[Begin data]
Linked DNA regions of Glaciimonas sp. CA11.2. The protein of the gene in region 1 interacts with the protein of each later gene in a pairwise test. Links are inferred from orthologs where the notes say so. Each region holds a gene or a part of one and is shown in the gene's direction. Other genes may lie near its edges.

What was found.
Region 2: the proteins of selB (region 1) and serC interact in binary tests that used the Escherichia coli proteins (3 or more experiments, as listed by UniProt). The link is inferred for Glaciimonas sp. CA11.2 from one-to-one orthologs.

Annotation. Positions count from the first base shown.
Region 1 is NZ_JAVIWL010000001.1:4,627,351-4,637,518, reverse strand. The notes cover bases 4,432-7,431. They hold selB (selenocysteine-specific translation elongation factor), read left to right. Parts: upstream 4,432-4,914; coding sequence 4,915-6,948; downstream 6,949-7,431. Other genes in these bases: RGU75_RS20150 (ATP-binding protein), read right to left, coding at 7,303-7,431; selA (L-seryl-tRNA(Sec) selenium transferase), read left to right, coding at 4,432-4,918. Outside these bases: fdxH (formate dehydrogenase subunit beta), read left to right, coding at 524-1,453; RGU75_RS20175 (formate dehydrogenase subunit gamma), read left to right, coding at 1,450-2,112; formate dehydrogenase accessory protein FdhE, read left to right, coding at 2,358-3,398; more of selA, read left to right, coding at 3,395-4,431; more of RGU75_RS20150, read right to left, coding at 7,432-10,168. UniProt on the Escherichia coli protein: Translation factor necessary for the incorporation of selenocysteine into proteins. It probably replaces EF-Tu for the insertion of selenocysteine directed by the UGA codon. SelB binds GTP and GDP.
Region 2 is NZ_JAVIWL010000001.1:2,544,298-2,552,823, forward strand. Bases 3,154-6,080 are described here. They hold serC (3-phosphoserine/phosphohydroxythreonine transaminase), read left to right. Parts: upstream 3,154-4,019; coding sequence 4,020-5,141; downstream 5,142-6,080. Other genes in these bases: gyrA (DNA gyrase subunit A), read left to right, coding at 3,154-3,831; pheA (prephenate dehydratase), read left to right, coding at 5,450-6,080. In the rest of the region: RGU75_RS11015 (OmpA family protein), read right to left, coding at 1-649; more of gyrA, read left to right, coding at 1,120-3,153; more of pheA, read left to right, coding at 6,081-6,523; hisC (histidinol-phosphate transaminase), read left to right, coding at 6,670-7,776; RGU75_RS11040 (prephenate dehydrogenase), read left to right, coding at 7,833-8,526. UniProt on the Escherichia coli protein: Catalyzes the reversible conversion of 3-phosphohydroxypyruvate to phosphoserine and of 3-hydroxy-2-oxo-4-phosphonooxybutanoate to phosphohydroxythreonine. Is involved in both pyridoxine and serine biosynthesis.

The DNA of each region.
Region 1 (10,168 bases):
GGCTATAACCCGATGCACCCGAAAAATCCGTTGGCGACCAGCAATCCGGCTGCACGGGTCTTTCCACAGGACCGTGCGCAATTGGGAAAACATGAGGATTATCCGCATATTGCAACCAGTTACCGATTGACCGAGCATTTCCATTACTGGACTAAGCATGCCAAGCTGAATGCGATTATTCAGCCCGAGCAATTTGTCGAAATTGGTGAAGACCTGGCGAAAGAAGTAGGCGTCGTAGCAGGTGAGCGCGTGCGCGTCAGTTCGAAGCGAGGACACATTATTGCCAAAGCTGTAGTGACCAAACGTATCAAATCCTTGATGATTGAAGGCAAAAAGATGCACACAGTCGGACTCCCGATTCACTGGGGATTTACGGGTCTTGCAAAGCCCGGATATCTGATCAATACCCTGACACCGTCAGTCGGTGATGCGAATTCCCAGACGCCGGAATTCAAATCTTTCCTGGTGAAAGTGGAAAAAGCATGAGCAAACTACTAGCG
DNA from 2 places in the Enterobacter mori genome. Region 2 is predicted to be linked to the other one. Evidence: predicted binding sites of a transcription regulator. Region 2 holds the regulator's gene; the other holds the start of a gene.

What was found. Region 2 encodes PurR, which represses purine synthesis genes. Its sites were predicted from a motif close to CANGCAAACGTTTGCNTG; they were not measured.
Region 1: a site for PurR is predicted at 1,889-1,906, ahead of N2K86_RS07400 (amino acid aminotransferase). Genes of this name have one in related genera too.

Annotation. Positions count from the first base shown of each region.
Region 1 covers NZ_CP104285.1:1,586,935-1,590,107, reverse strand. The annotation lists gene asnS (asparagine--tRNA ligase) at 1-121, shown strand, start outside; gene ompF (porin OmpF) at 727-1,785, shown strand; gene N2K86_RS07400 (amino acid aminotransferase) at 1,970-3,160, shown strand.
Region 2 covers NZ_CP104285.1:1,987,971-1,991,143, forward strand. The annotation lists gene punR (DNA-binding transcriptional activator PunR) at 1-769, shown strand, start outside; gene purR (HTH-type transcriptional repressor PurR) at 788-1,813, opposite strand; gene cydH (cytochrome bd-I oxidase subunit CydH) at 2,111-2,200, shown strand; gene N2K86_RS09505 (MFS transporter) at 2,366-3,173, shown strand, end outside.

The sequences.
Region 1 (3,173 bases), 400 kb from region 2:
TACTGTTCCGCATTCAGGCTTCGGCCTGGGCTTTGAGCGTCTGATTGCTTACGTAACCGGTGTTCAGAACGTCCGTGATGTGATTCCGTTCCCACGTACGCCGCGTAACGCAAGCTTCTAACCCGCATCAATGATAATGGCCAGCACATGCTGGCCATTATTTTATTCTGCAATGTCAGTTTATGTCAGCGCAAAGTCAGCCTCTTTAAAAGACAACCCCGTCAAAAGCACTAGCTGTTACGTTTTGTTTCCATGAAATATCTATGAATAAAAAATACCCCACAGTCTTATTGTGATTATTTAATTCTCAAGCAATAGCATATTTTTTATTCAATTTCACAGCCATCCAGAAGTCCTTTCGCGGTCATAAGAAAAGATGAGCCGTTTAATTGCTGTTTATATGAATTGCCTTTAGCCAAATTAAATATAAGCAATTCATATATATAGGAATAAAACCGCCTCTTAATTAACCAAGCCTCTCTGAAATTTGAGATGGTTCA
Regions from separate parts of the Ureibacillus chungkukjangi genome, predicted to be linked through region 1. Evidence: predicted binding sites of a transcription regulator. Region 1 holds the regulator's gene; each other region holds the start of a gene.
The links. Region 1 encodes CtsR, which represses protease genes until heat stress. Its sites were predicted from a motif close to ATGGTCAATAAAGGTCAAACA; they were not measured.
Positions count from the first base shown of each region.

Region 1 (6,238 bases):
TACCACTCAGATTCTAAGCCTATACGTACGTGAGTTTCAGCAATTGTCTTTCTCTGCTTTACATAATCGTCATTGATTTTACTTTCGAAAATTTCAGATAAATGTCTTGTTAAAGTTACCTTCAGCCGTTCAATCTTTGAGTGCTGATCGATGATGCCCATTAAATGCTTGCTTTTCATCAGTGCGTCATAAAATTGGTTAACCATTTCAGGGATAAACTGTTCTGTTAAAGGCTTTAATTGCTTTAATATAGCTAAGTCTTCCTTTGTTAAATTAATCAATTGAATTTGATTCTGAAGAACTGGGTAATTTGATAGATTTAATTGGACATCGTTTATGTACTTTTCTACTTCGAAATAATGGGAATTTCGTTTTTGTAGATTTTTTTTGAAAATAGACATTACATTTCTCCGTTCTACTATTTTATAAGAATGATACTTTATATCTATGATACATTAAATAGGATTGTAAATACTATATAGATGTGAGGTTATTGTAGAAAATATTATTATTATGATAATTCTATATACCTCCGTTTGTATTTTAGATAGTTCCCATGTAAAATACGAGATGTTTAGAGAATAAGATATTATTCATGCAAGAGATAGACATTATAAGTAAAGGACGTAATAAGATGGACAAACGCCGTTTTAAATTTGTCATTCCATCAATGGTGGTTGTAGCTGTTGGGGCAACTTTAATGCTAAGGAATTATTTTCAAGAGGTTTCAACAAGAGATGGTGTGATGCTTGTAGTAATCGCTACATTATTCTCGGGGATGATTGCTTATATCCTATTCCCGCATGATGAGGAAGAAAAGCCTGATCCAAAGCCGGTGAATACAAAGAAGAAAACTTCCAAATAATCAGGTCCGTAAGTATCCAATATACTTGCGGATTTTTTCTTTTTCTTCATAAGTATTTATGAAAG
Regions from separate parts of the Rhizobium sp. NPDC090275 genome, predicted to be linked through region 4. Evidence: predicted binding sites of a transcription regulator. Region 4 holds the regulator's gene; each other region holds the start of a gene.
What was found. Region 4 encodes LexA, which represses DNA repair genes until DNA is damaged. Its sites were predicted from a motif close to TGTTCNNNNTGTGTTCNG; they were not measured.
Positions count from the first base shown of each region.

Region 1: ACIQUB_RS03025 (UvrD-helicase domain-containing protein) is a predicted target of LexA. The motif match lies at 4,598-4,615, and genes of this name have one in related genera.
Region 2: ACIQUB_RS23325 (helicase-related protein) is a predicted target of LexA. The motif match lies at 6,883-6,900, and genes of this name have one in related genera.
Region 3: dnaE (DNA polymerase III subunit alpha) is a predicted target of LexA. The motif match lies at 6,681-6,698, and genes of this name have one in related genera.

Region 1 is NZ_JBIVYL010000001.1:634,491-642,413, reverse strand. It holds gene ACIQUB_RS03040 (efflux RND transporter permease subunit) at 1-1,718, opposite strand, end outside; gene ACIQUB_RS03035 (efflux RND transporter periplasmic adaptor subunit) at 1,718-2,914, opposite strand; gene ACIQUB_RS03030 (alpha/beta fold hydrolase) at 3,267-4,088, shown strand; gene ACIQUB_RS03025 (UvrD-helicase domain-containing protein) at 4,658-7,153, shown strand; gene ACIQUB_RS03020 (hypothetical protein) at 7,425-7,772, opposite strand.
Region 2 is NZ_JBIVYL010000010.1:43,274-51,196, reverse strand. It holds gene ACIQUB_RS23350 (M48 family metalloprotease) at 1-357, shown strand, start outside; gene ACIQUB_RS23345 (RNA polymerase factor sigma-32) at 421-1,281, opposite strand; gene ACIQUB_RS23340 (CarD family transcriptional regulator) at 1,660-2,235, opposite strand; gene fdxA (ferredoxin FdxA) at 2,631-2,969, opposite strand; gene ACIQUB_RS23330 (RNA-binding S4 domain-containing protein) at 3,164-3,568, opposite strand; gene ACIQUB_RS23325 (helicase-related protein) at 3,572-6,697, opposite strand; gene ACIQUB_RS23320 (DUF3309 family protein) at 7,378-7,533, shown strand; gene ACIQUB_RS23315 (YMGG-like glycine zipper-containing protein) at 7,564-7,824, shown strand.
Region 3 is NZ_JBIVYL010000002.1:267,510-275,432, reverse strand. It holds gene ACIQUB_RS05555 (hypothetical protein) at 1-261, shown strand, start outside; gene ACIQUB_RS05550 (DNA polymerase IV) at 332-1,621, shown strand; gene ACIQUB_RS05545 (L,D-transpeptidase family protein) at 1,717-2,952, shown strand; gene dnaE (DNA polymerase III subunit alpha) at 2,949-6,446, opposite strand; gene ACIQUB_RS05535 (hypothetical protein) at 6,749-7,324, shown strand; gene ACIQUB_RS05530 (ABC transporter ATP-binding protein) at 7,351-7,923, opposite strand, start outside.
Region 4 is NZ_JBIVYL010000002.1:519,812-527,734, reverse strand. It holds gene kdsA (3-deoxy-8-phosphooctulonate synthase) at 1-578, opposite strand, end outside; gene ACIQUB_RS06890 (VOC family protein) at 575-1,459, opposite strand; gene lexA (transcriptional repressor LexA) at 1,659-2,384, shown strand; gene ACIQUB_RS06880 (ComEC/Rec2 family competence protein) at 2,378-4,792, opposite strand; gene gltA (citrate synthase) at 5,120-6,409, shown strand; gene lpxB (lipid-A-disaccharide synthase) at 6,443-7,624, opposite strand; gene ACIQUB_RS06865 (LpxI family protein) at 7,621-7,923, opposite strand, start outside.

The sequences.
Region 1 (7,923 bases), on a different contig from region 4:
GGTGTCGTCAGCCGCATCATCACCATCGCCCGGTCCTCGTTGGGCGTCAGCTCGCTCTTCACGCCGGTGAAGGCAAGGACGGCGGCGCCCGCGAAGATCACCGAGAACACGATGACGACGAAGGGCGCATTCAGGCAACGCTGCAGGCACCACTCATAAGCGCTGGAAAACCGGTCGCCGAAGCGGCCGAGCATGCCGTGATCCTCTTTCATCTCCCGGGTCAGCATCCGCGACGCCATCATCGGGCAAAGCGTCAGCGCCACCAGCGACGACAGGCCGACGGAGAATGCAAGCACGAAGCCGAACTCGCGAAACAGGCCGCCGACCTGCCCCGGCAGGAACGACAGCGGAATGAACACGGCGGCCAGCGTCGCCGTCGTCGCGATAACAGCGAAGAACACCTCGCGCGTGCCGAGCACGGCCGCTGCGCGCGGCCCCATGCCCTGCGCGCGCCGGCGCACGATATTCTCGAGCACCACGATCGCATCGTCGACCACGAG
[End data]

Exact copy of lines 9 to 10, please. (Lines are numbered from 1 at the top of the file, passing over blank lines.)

GGCTATAACCCGATGCACCCGAAAAATCCGTTGGCGACCAGCAATCCGGCTGCACGGGTCTTTCCACAGGACCGTGCGCAATTGGGAAAACATGAGGATTATCCGCATATTGCAACCAGTTACCGATTGACCGAGCATTTCCATTACTGGACTAAGCATGCCAAGCTGAATGCGATTATTCAGCCCGAGCAATTTGTCGAAATTGGTGAAGACCTGGCGAAAGAAGTAGGCGTCGTAGCAGGTGAGCGCGTGCGCGTCAGTTCGAAGCGAGGACACATTATTGCCAAAGCTGTAGTGACCAAACGTATCAAATCCTTGATGATTGAAGGCAAAAAGATGCACACAGTCGGACTCCCGATTCACTGGGGATTTACGGGTCTTGCAAAGCCCGGATATCTGATCAATACCCTGACACCGTCAGTCGGTGATGCGAATTCCCAGACGCCGGAATTCAAATCTTTCCTGGTGAAAGTGGAAAAAGCATGAGCAAACTACTAGCG
DNA from 2 places in the Enterobacter mori genome. Region 2 is predicted to be linked to the other one. Evidence: predicted binding sites of a transcription regulator. Region 2 holds the regulator's gene; the other holds the start of a gene.